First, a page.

Promising more hefty processing features, TC Electronics is showing an upgraded System 6000 digital processing platform. Also new is TC’s Reverb 6000, a processor designed more toward the high end (think Yamaha SREV1 and Sony DRE-S777) rather than a simple spring reverb box or bargain multieffects processor.
Aphex has an upgrade too. The Model 2020 Broadcast Audio Processor is up to MkIII with improved processing algorithms and new circuitry.
Summit Audio has a new preamp out, the 2BA-221 Microphone and Line Module (fancy talk for a mic pre/DI box). The 2BA-221 offers solid-state and tube signal paths.
Noise filtering is the latest from Drawmer. The DF330 is designed to eliminate broadband noise, low-frequency rumble and high-frequency noise.
Consoles and mixers are another area in which AES usually has promising debuts or significant upgrades.
The Max Air from Euphonix is a 96-channel digital audio board for broadcast duties based on the System 5 platform. On the upgrade front is the latest for the System 5 operating system along with improvements to the R-1 digital multitrack recorder system.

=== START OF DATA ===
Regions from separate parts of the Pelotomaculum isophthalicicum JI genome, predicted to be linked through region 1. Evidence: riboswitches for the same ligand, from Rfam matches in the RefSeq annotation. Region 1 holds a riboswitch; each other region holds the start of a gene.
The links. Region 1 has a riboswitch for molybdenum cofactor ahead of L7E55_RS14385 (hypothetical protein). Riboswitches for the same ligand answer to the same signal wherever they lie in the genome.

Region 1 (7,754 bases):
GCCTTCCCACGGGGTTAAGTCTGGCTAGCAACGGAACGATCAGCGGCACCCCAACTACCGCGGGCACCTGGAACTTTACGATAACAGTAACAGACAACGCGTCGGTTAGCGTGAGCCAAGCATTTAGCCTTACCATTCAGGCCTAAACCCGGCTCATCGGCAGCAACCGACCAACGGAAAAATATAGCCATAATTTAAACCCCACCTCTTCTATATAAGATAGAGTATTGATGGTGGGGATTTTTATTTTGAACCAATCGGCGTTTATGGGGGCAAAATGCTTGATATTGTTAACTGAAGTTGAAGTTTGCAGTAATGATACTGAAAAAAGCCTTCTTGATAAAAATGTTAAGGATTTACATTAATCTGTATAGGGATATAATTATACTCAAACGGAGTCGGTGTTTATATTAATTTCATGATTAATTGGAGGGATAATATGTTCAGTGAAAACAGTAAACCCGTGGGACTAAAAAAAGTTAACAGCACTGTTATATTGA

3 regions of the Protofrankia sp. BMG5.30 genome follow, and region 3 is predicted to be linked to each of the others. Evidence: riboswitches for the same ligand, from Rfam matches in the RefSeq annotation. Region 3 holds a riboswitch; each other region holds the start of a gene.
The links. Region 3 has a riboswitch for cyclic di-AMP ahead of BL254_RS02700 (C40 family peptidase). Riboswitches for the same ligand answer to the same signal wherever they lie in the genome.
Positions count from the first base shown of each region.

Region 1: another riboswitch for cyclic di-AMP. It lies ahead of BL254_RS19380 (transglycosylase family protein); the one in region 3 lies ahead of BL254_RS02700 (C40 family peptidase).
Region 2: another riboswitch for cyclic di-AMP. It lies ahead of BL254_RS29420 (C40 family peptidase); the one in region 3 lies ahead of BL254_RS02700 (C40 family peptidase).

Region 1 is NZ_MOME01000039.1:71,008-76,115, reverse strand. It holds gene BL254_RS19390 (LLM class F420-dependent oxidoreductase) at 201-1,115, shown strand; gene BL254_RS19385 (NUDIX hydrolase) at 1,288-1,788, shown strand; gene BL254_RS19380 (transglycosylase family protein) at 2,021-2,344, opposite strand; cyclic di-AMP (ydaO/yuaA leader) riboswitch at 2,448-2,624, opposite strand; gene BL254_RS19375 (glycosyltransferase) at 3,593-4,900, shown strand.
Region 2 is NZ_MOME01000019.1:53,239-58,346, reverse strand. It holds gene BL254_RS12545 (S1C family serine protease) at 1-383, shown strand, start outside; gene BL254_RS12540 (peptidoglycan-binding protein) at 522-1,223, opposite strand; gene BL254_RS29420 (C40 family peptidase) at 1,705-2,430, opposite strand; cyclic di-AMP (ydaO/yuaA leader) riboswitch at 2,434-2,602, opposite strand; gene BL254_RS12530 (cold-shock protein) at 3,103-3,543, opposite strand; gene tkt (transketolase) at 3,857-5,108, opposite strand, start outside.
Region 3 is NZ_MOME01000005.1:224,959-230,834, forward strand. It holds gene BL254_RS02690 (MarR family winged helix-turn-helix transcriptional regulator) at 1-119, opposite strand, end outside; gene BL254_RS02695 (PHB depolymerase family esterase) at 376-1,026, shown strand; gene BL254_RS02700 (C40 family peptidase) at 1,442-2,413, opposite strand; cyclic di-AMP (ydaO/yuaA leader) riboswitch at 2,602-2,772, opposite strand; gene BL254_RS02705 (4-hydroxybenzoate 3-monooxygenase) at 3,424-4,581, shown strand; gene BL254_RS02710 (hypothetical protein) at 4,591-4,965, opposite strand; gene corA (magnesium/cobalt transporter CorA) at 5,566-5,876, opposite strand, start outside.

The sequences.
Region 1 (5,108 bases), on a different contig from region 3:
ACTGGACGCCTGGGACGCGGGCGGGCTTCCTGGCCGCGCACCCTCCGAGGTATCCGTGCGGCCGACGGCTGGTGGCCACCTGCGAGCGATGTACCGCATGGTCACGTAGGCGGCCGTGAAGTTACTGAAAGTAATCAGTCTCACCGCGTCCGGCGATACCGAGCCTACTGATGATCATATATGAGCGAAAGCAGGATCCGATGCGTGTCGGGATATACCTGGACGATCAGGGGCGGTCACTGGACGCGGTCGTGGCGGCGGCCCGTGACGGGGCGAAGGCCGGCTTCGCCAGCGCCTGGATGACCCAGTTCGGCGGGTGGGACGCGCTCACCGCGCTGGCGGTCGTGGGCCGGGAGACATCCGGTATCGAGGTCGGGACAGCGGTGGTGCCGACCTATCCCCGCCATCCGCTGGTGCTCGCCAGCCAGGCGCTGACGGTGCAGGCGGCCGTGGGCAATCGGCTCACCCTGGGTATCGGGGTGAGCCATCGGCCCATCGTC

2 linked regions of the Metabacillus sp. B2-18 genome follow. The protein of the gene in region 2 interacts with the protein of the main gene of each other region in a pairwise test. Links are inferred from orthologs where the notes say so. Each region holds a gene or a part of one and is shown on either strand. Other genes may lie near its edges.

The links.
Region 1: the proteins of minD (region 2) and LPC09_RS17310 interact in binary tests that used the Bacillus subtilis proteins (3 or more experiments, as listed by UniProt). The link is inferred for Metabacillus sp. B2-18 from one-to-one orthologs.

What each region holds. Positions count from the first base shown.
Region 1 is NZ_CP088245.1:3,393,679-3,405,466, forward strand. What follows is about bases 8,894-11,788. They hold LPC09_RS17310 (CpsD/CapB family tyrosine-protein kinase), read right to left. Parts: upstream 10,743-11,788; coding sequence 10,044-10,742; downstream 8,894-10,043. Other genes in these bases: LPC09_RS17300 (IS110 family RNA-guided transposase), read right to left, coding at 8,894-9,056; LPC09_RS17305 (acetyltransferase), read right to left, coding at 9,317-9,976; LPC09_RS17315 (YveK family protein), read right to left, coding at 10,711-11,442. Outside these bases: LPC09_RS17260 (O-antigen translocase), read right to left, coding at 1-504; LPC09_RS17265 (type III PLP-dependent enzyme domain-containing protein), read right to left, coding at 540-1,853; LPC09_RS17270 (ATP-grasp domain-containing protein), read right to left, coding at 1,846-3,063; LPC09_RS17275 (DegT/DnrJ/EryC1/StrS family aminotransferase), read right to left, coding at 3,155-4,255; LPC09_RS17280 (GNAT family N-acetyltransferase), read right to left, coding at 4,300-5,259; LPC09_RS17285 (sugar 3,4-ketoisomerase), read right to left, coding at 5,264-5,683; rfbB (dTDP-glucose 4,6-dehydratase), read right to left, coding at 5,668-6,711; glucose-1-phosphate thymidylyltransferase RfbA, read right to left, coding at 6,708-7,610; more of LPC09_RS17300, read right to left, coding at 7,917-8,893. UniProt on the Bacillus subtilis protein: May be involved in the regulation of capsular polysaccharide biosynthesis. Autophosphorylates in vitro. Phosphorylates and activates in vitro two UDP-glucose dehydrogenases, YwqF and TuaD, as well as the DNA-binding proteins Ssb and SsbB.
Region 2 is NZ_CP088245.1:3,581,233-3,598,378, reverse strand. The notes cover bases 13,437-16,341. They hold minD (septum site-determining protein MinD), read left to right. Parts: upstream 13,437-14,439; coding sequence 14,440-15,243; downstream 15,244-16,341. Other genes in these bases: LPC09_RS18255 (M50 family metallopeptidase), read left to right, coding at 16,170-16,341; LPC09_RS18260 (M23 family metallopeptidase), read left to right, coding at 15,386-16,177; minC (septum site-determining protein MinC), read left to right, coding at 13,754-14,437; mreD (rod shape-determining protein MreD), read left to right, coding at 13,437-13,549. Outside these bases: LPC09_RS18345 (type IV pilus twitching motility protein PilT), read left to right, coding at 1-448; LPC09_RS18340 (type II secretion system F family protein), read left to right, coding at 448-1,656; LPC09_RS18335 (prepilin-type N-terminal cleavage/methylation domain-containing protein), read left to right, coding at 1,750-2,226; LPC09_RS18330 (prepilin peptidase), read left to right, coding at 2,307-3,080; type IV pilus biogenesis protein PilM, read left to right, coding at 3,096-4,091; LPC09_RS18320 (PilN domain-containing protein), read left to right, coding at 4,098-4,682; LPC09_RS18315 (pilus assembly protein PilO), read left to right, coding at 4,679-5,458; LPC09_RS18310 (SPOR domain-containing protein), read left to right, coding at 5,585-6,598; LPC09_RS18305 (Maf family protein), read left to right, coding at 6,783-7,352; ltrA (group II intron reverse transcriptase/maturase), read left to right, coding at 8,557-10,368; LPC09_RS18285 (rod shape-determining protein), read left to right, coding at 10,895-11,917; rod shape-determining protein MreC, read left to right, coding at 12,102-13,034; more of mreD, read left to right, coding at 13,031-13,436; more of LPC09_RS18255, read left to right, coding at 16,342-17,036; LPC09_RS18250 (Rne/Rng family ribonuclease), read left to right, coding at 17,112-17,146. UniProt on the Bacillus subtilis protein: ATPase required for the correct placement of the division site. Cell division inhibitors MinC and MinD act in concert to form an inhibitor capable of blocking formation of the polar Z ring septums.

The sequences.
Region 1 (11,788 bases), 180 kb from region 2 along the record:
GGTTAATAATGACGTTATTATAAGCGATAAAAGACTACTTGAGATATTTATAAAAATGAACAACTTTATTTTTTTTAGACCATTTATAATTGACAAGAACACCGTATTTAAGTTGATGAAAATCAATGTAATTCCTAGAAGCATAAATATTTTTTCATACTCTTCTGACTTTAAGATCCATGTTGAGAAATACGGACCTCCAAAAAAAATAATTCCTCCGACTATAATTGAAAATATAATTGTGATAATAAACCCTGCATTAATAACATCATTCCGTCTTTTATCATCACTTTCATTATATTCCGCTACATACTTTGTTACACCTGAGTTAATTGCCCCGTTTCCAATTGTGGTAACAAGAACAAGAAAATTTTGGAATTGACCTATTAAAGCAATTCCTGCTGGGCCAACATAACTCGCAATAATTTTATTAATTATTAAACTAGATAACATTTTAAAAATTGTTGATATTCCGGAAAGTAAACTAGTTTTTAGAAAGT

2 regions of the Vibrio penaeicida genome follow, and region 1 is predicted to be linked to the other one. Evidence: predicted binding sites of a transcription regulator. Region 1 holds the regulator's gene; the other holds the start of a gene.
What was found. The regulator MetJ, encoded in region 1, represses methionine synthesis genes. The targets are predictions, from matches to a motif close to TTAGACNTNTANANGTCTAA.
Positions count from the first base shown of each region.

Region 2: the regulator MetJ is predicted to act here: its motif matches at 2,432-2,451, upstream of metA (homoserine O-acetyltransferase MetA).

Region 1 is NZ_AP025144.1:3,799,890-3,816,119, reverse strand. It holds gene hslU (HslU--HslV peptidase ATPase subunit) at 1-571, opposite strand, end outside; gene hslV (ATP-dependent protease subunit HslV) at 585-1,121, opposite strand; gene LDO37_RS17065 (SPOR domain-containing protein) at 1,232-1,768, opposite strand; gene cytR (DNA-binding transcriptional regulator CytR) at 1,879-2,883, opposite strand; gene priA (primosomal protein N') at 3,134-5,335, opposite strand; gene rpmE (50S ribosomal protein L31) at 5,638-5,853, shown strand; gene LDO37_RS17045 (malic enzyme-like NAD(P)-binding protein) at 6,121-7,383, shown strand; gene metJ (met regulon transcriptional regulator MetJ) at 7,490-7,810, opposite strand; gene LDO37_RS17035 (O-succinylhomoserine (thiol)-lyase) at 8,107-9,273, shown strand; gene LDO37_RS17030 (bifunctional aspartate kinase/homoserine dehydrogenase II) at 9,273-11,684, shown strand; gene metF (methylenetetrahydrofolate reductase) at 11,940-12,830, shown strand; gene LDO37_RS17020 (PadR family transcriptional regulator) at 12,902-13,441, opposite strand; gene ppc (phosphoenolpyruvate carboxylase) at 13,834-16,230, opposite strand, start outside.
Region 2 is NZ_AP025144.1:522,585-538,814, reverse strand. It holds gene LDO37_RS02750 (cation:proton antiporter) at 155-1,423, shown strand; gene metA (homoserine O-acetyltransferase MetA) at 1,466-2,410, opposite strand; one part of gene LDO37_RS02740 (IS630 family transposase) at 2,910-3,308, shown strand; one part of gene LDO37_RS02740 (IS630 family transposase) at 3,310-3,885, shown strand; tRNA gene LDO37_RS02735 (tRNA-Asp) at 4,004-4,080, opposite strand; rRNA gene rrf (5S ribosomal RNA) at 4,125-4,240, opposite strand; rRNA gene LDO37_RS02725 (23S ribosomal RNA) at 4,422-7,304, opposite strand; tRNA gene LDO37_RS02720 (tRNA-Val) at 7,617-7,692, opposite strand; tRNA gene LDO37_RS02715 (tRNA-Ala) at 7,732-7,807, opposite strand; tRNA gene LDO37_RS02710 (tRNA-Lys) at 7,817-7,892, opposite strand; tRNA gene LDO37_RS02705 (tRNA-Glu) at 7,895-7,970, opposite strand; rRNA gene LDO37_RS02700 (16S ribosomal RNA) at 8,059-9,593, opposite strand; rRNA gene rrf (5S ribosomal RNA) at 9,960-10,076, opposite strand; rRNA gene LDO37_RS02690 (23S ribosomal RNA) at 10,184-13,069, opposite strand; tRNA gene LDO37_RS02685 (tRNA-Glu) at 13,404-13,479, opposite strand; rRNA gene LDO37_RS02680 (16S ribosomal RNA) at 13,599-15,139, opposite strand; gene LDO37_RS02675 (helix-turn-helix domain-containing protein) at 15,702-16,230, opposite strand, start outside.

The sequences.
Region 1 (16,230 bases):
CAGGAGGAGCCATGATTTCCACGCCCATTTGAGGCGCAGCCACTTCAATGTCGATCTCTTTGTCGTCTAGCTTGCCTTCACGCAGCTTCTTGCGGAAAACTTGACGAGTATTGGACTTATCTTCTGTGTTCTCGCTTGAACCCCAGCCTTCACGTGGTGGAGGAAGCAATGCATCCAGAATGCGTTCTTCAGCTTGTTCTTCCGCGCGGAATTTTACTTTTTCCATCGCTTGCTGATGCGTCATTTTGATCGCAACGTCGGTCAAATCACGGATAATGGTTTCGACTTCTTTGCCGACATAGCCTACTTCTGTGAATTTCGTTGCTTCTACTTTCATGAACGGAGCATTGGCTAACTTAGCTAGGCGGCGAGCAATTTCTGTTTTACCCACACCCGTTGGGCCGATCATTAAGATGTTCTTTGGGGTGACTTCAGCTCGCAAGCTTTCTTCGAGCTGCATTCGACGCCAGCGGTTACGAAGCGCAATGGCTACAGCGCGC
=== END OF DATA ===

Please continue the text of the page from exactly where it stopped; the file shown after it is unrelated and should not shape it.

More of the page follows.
A double-barrel blast is what Yamaha will give many show attendees, with two new digital consoles. The O2R96 is the long-awaited, more-powerful followup to the popular O2R console while the DM-2000 is a full-featured multipurpose mid-sized digital board.
Calrec’s Sigma 100 will be new to most attendees. The broadcast-oriented board is based on the Alpha platform and handles HDTV/surround-sound duties.